In the early 20th century, when society types in England and the United States pranced around drinking pink Champagne, they loved the coupe. The saucerlike glass showed off the colorful bubbly and came with a naughty, but probably apocryphal, story that it was modeled on Marie-Antoinette’s left bosom.

Sadly, coupes are a terrible vessel for sparkling wines. Or as Riedel Japan’s Wolfgang Angyal puts it, they are “the enemy of Champagne. You have this open lake with no aroma, and you have to suck it into your mouth so you get foaming bubbles. It’s like drinking beer through a straw.”

The July/August 2009 edition of American Scientist reported a study of Champagne bubbles that found “the periphery of the coupe is characterized by a zone of no motion.” All the fizz and flavor action is taking place in the middle of the long glass, rather than near the rim.

The coupe faded out of fashion, replaced by the flute as the glass of serious Champagne drinkers. Tall and slim, it sustains the effervescence, and is easier to handle than the coupe.

But now the flute may be going the way of the coupe. “We’re almost going into drinking Champagne from wine glasses,” says Angyal.

He says that Champagne houses are producing wines with more complex and concentrated aromas than the sweet and less expressive 19th century releases. Aroma matters, and a wine glass can better capture the various characters.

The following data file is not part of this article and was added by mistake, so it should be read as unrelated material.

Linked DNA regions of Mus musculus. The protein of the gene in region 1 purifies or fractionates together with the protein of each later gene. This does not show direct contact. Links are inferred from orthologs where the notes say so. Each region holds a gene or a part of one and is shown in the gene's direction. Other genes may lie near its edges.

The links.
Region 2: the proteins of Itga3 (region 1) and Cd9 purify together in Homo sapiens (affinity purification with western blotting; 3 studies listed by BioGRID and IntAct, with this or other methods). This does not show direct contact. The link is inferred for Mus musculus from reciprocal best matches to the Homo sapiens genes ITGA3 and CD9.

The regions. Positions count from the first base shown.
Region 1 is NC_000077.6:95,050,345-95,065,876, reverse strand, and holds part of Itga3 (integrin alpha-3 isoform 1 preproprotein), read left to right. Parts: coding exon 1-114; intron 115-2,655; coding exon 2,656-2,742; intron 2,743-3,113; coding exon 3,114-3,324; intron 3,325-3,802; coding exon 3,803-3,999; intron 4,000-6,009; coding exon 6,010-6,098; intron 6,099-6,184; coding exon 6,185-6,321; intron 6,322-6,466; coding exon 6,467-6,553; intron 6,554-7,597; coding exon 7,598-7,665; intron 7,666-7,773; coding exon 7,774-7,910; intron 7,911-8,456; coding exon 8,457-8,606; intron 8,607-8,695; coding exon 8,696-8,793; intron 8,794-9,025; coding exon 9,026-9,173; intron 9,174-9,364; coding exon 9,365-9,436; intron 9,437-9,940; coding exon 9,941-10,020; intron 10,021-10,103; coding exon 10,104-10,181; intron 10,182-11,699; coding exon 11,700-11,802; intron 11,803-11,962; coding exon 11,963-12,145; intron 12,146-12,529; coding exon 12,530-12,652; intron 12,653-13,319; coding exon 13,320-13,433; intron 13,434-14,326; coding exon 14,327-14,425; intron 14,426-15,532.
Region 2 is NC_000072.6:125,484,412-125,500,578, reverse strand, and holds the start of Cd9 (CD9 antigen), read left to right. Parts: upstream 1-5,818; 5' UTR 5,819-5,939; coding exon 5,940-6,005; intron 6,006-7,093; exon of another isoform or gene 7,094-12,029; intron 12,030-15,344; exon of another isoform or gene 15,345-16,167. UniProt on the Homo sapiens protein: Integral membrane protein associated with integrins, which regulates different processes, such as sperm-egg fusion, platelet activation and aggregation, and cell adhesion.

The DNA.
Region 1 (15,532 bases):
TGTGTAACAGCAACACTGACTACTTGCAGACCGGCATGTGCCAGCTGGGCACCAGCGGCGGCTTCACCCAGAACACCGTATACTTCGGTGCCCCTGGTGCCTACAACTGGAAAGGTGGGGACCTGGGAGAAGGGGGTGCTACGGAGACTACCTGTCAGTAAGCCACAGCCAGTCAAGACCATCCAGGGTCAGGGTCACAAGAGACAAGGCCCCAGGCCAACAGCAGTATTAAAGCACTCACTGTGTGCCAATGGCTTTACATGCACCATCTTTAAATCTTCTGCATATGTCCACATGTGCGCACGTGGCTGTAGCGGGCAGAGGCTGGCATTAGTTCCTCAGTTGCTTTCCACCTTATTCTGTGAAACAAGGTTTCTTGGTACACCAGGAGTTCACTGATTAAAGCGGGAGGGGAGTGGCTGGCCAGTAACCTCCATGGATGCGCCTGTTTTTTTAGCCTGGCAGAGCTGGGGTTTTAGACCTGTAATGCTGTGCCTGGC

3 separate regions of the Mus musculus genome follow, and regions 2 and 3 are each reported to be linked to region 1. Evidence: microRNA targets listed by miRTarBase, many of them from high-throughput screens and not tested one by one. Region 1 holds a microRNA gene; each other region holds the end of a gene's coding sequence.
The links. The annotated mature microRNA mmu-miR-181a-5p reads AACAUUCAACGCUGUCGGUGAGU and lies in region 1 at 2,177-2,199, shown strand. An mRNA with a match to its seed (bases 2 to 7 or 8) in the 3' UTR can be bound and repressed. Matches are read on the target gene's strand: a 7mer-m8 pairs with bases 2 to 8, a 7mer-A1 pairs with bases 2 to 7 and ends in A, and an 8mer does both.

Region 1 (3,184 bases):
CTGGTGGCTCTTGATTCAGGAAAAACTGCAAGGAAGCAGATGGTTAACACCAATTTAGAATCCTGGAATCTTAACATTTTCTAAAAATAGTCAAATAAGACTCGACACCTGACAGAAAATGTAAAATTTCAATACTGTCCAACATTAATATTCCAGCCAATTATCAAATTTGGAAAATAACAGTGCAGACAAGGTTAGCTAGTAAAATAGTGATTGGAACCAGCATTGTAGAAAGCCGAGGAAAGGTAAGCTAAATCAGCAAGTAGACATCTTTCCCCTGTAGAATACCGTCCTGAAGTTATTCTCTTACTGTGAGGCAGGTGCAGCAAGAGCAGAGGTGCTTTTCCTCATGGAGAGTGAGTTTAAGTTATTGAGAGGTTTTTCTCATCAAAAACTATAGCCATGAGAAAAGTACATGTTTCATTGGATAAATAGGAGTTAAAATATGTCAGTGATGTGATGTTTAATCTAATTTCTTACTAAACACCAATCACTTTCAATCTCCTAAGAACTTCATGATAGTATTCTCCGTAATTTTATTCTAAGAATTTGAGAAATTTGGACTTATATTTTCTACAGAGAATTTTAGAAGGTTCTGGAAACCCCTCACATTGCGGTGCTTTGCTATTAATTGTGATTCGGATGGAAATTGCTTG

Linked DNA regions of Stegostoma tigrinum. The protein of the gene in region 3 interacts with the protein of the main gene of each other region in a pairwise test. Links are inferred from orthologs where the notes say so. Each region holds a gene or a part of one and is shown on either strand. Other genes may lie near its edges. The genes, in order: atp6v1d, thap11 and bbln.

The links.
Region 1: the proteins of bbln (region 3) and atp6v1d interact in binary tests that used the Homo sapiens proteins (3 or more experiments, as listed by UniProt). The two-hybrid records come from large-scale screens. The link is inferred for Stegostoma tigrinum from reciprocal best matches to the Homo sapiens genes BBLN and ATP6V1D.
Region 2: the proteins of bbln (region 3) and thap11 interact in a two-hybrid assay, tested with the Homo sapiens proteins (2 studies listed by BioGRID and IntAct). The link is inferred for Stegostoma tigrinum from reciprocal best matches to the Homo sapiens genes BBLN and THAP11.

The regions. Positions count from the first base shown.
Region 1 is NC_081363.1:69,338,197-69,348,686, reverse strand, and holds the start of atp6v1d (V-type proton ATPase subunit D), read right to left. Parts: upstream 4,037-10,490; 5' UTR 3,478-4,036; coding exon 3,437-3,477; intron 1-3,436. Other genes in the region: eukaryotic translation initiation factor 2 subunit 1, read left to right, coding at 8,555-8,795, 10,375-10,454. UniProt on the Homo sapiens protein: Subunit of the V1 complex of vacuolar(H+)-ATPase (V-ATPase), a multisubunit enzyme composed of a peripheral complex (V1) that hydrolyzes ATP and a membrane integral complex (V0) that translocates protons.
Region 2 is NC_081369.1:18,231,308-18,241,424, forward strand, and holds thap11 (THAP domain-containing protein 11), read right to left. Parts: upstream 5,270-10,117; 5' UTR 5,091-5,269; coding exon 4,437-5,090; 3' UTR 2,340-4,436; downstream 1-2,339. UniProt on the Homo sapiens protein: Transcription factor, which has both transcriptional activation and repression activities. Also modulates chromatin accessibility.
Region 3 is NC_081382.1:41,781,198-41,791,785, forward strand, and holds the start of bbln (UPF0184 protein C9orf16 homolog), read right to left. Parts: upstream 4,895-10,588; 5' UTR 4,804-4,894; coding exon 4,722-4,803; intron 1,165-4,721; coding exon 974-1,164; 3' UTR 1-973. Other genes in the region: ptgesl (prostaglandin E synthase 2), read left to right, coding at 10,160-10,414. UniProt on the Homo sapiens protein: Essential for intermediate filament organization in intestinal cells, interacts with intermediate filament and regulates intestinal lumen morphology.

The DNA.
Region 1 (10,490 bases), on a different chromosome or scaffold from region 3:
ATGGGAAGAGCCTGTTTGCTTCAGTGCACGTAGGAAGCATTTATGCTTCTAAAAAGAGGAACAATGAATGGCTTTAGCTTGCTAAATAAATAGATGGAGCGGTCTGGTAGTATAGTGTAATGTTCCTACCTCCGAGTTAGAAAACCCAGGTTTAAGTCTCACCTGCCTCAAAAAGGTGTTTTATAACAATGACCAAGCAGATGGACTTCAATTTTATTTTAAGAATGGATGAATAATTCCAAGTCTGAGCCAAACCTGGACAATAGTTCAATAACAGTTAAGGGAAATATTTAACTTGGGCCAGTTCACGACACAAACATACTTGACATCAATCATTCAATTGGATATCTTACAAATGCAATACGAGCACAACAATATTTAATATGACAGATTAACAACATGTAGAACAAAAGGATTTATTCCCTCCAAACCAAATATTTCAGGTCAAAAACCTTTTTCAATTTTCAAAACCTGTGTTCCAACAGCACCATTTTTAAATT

“Dom Perignon’s (chef de cave) Richard Geoffroy has been using Riedel’s wine glasses for years,” says Angyal. Riedel have produced glasses with rounder bodies at the request of Champagne houses such as Veuve Clicquot, Bollinger and Piper Heidsieck, and, says Angyal, “for Champagne that is primarily pinot noir, some people have even been using our massive Burgundy Grand Cru glasses.”

In line with COVID-19 guidelines, the government is strongly requesting that residents and visitors exercise caution if they choose to visit bars, restaurants, music venues and other public spaces.

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